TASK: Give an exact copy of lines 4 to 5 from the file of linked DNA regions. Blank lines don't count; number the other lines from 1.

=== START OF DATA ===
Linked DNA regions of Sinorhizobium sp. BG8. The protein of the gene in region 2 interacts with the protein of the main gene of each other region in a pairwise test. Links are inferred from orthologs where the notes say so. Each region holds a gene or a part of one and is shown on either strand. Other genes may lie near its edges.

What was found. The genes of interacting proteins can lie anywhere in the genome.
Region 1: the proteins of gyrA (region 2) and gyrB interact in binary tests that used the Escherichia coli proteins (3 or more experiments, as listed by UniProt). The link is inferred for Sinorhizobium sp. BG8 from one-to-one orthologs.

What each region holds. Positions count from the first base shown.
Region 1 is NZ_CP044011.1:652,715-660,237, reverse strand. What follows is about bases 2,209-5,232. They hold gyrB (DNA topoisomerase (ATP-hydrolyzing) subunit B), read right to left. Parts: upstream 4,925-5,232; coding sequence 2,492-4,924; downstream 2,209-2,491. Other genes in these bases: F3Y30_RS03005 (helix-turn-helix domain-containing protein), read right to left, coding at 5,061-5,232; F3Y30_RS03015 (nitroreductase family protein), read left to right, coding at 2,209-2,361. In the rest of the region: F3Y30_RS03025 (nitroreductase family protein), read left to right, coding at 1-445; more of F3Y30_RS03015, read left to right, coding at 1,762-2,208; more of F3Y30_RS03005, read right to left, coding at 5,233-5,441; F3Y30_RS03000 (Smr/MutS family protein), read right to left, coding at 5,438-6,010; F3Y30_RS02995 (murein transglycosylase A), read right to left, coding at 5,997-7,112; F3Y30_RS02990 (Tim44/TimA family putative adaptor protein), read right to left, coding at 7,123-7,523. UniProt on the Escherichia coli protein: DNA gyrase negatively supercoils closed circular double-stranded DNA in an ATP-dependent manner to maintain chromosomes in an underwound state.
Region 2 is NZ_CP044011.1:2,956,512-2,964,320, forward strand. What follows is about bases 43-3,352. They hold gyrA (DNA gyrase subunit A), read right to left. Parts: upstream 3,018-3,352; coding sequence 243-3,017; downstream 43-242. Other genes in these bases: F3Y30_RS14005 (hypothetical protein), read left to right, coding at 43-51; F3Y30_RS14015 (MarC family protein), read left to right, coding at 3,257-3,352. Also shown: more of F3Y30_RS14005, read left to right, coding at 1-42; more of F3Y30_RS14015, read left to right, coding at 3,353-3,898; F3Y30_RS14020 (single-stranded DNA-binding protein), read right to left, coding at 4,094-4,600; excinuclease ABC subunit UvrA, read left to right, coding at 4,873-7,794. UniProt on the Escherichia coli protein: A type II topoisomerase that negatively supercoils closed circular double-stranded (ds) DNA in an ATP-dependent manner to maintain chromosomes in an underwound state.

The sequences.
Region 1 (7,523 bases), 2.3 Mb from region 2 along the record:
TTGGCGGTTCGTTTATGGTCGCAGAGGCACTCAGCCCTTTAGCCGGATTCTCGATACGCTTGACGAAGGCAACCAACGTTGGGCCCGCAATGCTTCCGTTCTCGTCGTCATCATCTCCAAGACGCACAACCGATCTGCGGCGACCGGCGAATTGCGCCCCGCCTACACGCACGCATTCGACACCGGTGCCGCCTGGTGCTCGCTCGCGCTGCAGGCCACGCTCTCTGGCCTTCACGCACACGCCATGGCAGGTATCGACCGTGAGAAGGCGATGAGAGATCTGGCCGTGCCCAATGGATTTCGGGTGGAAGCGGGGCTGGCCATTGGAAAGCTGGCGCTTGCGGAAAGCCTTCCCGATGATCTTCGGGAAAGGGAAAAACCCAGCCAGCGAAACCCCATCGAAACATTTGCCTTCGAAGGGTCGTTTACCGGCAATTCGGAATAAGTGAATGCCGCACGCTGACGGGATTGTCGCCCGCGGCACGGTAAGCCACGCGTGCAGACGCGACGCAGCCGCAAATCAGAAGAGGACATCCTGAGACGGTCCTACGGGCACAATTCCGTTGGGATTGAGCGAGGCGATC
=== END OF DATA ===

What each region holds. Positions count from the first base shown.
Region 1 is NZ_CP044011.1:652,715-660,237, reverse strand. What follows is about bases 2,209-5,232. They hold gyrB (DNA topoisomerase (ATP-hydrolyzing) subunit B), read right to left. Parts: upstream 4,925-5,232; coding sequence 2,492-4,924; downstream 2,209-2,491. Other genes in these bases: F3Y30_RS03005 (helix-turn-helix domain-containing protein), read right to left, coding at 5,061-5,232; F3Y30_RS03015 (nitroreductase family protein), read left to right, coding at 2,209-2,361. In the rest of the region: F3Y30_RS03025 (nitroreductase family protein), read left to right, coding at 1-445; more of F3Y30_RS03015, read left to right, coding at 1,762-2,208; more of F3Y30_RS03005, read right to left, coding at 5,233-5,441; F3Y30_RS03000 (Smr/MutS family protein), read right to left, coding at 5,438-6,010; F3Y30_RS02995 (murein transglycosylase A), read right to left, coding at 5,997-7,112; F3Y30_RS02990 (Tim44/TimA family putative adaptor protein), read right to left, coding at 7,123-7,523. UniProt on the Escherichia coli protein: DNA gyrase negatively supercoils closed circular double-stranded DNA in an ATP-dependent manner to maintain chromosomes in an underwound state.